It should be here mentioned that Capt. Blanchard surrendered the fort at Pittston, Fort Brown, on the morning of the 4th to a detachment of Col. John Butler's command.
When the fight occurred Capt. Spalding was only forty miles away and hurrying to Forty fort as fast as possible. With his and Franklin's men—thirty-five, who reached the fort during the fight—the invading army could have been successfully repulsed, and, standing on the defensive in chosen localities, in time the English and Indians as an army destroyed in all probability. Capts. Durkee and Bidlack had ridden all night and were at the fort in time to go into the battle, where both died. Hence the patriots knew just where Spalding and his command were at the moment they so rashly marched out to engage the enemy. [p.104] One of the theories that is read between the lines in this chapter of history is something like this: A number of families that had come to be known as anti-Yankee in sentiment had settled in the upper end of the valley. They had been driven out, some ordered to go, and others persecuted until they felt compelled to leave. These had taken refuge in northern New York and were eager to return to the valley and even up old scores. And it is said they suggested the expedition and some of these were in Col. John Butler's command, and that some of the darkest of the colors in the picture were the results of their presence.
Col. Z. Butler, as soon as possible, wrote Gen. Washington an account of the bloody day, and solicited succor, in order that, if possible, a portion of the harvest standing in the fields might be saved.
Joining Capt. Spaulding early in August, he returned to Wyoming. A new stockade was built in Wilkes-Barre and put in the best possible defence. A number of the settlers were now encouraged to return, among others John Abbott, who had been in the battle, and Isaac Williams, a young man, in attempting to harvest their wheat on Jacob's plains, were waylaid and both shot and scalped. The widow of Mr. Abbott, who had fled to Catawissa, with nine children (their house and barn having been burned, and all their property destroyed), set out on foot, a journey of nearly 300 miles, and begged their way home to Hampton, Conn.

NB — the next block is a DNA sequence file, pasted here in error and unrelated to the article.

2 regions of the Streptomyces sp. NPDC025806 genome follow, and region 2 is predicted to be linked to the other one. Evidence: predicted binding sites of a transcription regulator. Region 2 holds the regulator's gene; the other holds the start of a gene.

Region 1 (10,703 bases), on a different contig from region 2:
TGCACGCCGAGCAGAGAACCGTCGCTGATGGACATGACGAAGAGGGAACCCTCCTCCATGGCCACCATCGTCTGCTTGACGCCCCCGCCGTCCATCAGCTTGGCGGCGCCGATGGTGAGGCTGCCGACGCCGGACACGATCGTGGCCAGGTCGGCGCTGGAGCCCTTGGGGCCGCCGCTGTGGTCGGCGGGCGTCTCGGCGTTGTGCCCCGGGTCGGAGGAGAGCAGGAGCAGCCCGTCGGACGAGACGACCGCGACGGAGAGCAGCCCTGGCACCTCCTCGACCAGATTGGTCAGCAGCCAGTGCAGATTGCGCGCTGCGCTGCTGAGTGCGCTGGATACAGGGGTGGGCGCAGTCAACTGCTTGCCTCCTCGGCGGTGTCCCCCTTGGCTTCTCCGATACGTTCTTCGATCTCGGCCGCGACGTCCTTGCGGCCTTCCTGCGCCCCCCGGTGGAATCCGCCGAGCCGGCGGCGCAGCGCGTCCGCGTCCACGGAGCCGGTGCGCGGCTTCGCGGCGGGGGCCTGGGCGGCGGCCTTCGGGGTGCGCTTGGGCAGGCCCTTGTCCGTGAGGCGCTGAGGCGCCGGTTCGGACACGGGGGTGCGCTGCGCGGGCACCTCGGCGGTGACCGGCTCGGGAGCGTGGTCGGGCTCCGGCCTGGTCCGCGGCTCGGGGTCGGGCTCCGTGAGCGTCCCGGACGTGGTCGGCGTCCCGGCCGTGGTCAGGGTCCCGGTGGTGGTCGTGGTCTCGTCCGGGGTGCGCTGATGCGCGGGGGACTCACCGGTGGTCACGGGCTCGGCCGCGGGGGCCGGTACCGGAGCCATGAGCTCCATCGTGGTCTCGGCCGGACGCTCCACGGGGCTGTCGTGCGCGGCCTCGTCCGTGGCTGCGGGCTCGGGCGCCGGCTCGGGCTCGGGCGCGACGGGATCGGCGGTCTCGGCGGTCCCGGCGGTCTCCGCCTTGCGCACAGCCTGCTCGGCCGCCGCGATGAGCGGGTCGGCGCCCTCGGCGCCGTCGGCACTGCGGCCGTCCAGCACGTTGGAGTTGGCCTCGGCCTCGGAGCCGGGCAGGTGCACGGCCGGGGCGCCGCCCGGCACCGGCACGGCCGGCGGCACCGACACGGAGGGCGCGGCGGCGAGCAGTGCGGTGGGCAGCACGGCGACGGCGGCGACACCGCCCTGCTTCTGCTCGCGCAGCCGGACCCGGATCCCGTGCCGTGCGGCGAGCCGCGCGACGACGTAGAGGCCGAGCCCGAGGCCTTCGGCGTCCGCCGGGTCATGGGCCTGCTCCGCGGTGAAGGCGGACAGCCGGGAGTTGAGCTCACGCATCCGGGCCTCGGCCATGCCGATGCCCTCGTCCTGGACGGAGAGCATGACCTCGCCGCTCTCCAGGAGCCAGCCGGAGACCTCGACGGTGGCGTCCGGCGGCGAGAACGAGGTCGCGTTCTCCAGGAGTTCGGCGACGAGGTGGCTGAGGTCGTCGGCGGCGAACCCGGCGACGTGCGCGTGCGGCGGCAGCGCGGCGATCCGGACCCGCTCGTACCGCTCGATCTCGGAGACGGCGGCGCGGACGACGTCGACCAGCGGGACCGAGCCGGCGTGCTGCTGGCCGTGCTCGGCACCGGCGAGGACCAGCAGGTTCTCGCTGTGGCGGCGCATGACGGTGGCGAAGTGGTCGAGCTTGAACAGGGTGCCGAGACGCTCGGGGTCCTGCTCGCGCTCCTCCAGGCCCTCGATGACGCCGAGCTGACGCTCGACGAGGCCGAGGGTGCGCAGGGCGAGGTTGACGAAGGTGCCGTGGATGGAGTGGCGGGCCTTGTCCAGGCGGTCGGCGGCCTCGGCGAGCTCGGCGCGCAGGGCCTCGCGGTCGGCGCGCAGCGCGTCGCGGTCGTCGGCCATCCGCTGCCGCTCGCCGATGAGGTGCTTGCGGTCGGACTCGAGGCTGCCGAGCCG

About this time three Indians took prisoners on the Lackawanna, Isaac Tripp, the elder; Isaac Tripp, his grandson, and two young men, by the names of Keys and Hocksey. The old gentleman they painted and dismissed, but hurried the others into the forest (now Abington), above Leggett's Gap, on the warrior's path to Oquago. Resting one night, they rose next morning and traveled about two miles, when they stopped at a little stream of water. The two young Indians then took Keys and Hocksey some distance from the path, and were absent half an hour, the old Indian looking anxiously the way they had gone. Presently, the death-whoop was heard, and the Indians returned brandishing bloody tomahawks, and exhibiting the scalps of their victims. Tripp's hat was taken from his head, and his scalp examined twice, the savages speaking earnestly, when at length they told him to fear nothing, he should not be hurt, and carried him off as a prisoner. Luke Swetland and Joseph Blanchard were taken prisoners, near Nanticoke, on August 24, and carried away captives to the Indian country.